The Intergroup Relations CommonGround Workshop Program and the Student Engagement Team hosted an open dialogue Wednesday evening to discuss the aftermath of recent protests at the University of Missouri and Yale University.

Though the dialogue attracted about a dozen students from different backgrounds, organizers noted that the demographics of attendees differed from previous events hosted in solidarity with University of Missouri students.

LSA senior Elena Ross said the group was predominantly comprised of females and non-Black students. As a result, she said the discussion focused on the topic of “allyhood” and resulted in a different tone than that of other events on the topic last week, like the demonstration on the Diag hosted by the School of Social Work People of Color Collective.

During the dialogue, participants divided into two groups — those who identified as white moved to a different space while students who identified as a minority stayed in the room.

Ross said students were separated to create an atmosphere where everyone is comfortable to explore their thoughts and feelings among those who share their identity before collaborating as a large group once again.

“What happened in Mizzou, racism in general, is an extremely different experience for every identity, so we wanted to respect that and give people space to reflect or heal or explore authentically and honestly in a way that wasn’t harmful to themselves or the people around them,” Ross said. “More concretely we didn’t want people of color here to feel like they were educating white people, we didn’t want white people to feel that their feelings of not even being sure if they should be here at all were valid.”

The group consisting of minority group students expressed frustration that those who would benefit most from attending such dialogues failed to participate, leading to stagnancy in the cause.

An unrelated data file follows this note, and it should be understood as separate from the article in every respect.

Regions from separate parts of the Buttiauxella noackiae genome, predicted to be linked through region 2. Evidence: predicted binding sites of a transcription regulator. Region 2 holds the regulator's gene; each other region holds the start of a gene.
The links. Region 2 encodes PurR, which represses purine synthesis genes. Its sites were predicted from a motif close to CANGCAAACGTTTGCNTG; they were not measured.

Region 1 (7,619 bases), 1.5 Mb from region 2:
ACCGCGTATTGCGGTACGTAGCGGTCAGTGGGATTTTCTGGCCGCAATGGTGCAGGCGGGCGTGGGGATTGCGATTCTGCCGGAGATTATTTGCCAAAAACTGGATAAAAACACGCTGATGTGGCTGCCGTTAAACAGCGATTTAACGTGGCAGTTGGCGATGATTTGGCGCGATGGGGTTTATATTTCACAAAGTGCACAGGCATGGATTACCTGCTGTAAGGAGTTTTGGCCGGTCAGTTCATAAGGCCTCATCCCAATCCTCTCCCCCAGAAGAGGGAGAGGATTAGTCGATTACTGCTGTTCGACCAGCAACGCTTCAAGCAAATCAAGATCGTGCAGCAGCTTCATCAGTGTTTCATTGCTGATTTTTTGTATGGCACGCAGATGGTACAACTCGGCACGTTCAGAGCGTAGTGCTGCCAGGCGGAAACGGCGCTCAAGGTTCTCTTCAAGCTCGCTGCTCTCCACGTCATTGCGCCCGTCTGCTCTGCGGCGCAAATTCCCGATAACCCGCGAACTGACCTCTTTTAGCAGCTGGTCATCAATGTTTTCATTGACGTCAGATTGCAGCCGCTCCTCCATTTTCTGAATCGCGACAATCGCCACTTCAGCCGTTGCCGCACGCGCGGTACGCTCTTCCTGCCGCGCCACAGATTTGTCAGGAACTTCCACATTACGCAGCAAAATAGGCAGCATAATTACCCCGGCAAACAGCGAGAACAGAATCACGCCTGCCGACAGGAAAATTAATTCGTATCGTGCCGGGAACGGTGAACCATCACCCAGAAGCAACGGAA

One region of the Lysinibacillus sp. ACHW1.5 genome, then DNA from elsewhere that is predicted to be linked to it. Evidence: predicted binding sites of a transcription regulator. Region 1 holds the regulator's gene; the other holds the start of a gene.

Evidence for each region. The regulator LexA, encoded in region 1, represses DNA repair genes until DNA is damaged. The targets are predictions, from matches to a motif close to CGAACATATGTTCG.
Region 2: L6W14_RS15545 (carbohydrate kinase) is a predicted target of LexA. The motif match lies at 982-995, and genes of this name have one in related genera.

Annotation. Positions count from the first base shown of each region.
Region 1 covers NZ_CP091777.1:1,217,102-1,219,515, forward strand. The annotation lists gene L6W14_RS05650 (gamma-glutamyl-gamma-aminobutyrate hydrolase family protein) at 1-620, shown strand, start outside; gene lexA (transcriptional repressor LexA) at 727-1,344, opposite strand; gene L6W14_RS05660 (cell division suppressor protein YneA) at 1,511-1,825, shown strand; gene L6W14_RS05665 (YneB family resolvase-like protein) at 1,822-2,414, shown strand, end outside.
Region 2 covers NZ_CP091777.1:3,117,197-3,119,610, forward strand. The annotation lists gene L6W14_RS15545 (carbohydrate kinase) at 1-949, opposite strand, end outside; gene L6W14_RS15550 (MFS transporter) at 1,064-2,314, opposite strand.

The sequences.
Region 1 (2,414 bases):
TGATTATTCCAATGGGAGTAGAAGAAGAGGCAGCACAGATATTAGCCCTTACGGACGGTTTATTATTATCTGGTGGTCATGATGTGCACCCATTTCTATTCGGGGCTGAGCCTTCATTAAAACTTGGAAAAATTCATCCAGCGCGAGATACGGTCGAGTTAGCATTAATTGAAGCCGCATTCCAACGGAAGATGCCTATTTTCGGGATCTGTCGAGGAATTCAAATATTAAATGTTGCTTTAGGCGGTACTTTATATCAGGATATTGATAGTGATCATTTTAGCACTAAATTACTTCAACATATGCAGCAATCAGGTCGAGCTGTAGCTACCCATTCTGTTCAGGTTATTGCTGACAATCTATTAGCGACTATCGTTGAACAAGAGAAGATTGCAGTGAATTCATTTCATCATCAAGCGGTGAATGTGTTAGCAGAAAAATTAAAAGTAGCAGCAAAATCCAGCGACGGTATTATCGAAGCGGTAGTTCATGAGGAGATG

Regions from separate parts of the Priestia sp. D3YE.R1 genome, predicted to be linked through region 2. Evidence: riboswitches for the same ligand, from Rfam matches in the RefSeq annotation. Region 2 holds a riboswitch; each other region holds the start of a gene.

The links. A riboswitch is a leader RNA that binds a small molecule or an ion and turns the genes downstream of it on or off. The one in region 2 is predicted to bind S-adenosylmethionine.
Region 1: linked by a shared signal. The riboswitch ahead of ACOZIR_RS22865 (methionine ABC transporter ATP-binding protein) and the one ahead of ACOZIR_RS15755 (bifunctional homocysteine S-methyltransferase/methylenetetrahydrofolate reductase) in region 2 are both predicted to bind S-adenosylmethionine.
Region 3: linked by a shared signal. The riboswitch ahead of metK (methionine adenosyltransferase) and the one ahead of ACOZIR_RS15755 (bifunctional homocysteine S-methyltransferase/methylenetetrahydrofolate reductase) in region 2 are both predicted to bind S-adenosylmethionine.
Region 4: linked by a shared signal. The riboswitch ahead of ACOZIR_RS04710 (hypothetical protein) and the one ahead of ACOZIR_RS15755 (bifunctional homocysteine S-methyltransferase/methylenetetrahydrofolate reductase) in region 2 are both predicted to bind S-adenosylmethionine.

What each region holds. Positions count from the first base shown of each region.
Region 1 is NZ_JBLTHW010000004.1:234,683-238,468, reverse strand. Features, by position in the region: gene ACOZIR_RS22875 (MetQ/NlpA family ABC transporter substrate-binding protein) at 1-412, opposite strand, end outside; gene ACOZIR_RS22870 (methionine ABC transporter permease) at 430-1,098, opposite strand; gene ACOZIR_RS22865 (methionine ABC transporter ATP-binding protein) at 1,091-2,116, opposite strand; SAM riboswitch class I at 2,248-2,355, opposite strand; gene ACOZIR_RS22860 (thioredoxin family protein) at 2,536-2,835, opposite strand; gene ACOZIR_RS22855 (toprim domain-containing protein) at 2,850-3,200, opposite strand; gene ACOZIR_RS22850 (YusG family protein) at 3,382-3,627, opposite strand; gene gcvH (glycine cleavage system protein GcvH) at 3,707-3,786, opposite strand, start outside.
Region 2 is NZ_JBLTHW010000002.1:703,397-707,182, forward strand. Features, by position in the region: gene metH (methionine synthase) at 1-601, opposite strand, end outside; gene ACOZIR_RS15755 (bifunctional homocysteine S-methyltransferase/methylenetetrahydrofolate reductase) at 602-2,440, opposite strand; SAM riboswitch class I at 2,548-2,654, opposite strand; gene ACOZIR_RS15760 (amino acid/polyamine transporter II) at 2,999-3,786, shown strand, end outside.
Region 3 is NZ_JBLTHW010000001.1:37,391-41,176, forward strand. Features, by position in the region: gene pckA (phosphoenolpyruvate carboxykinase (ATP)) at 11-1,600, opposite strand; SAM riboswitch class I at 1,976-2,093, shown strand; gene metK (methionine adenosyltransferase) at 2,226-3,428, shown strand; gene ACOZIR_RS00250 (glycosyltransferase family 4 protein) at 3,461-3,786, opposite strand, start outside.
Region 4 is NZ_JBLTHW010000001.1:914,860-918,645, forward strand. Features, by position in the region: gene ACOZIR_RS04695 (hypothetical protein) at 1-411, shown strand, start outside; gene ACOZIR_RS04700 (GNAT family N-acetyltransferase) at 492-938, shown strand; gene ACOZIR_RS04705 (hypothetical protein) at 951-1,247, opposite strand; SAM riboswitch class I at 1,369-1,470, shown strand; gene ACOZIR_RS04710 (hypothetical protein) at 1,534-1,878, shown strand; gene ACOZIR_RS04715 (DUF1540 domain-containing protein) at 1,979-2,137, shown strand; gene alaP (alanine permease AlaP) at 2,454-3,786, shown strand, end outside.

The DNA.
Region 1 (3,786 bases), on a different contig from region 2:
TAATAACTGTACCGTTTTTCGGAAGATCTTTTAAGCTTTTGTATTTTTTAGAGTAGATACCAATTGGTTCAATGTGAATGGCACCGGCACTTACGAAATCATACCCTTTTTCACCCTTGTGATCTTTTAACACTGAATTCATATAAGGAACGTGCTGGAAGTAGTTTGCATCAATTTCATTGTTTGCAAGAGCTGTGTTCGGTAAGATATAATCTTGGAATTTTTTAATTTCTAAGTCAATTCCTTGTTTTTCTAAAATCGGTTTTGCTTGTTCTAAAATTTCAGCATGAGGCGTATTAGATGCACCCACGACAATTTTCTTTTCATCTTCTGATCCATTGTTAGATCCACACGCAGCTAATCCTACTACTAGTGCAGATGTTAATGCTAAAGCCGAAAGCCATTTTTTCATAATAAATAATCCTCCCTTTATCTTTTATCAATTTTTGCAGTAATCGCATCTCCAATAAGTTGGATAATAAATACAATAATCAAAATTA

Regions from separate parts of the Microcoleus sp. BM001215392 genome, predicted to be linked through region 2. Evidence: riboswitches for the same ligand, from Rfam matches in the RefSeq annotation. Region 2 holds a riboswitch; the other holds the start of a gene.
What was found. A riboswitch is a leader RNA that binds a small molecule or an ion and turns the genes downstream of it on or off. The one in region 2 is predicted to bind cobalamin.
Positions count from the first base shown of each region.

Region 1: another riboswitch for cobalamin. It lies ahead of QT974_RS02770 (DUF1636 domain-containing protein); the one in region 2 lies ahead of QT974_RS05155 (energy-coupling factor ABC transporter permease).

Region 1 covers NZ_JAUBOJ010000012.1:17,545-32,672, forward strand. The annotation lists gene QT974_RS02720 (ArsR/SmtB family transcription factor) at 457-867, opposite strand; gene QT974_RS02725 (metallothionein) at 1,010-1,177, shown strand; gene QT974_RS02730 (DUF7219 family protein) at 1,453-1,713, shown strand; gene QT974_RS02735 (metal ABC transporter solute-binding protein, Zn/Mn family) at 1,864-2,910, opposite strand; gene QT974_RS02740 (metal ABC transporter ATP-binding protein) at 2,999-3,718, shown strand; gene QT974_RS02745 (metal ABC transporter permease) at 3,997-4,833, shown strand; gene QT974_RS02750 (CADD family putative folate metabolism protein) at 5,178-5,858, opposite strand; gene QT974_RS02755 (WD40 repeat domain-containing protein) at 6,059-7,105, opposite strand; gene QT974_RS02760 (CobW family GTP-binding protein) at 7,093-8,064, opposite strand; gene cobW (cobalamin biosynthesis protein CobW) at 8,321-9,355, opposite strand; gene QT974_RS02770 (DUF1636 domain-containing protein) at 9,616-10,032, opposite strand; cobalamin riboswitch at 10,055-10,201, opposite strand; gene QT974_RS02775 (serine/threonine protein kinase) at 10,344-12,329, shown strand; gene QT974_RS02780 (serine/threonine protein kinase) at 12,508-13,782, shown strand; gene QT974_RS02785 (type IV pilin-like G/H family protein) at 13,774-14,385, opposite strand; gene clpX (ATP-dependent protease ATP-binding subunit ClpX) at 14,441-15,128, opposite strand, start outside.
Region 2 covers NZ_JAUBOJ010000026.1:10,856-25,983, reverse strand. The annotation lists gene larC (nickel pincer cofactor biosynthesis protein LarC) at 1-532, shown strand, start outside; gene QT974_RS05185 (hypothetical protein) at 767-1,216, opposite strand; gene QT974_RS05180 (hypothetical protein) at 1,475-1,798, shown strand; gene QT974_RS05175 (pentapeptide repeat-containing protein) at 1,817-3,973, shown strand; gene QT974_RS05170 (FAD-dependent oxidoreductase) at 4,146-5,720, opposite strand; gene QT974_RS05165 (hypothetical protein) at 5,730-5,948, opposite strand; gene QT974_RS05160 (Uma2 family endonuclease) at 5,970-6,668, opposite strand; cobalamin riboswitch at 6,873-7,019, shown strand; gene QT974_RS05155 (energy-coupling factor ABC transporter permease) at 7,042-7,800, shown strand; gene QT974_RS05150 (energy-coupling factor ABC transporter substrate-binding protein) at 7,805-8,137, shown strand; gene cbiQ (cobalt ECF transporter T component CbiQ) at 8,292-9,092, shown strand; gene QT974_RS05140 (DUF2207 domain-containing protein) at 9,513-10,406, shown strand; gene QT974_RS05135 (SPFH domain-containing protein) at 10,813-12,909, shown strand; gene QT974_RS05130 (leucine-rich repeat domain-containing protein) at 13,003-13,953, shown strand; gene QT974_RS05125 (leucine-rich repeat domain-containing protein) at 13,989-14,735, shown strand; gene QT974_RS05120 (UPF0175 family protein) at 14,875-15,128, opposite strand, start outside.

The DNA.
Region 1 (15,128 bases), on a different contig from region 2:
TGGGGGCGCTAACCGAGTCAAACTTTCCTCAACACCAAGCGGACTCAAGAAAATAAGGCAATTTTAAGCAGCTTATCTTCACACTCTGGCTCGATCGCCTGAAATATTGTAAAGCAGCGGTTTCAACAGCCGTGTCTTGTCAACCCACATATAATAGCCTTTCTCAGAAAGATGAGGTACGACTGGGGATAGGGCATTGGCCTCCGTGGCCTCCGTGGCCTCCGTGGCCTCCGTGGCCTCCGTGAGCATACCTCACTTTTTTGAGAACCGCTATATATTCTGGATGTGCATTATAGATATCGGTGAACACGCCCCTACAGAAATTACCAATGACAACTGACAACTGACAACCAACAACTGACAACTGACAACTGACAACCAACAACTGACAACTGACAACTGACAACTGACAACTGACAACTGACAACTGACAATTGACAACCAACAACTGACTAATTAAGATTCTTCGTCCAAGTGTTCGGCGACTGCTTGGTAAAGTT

LSA junior Toni Wang said even though the University is working to make the campus more accessible to marginalized students, it’s sometimes feels like it’s moving in circles.

“It feels like we talk about the issues and recognize that they’re there, and it’s hard to create a tangible solution when we’re 20 people and not everyone understands what our mission is,” Wang said.

The group at large discussed the struggle of allying with groups of different identities.

One student said an effective ally is simply someone who listens. He envisioned a productive ally relationship where diverse groups listen to one another and share what they’ve learned with the groups they each identify with.

Ross said as a white person, she feels it is her responsibility to listen to minority voices and communicate that message to others who may be unwilling to listen.

“The one tool that I have as a white person is the ability to talk to white people who are unwilling to hear other voices that are not white, and unfortunately a lot of powerful voices have that inclination,” she said.

LSA senior Ivory Bradley said the dialogue served as an example of the discomfort different racial groups feel trying to support one another as allies. She said she felt more comfortable during last week’s demonstration on the Diag than in the IGR session and noted there was more conversation and emotion there.

She attributed this sentiment to the uneasiness people of different races feel when discussing such sensitive topics.

“There is just always people walking on eggshells when we talk about certain events, and we just need to get past the point where we’re no longer walking on eggshells,” Bradley said. “It felt awkward in the sense that certain people weren’t comfortable talking about certain topics, and that’s something you have to learn to get through.”

On a list of guidelines for the dialogue, participants were warned to “expect and accept a lack of closure.” The goal was to process the frustration and continue the conversation beyond the doors of the room.

However, this inaction left many attendees leaving unfulfilled.

“I think everyone in this dialogue has very similar feelings about what needs to be done,” said LSA sophomore Sarah Peng. “But there are very little tangible goals as to what we can do.”

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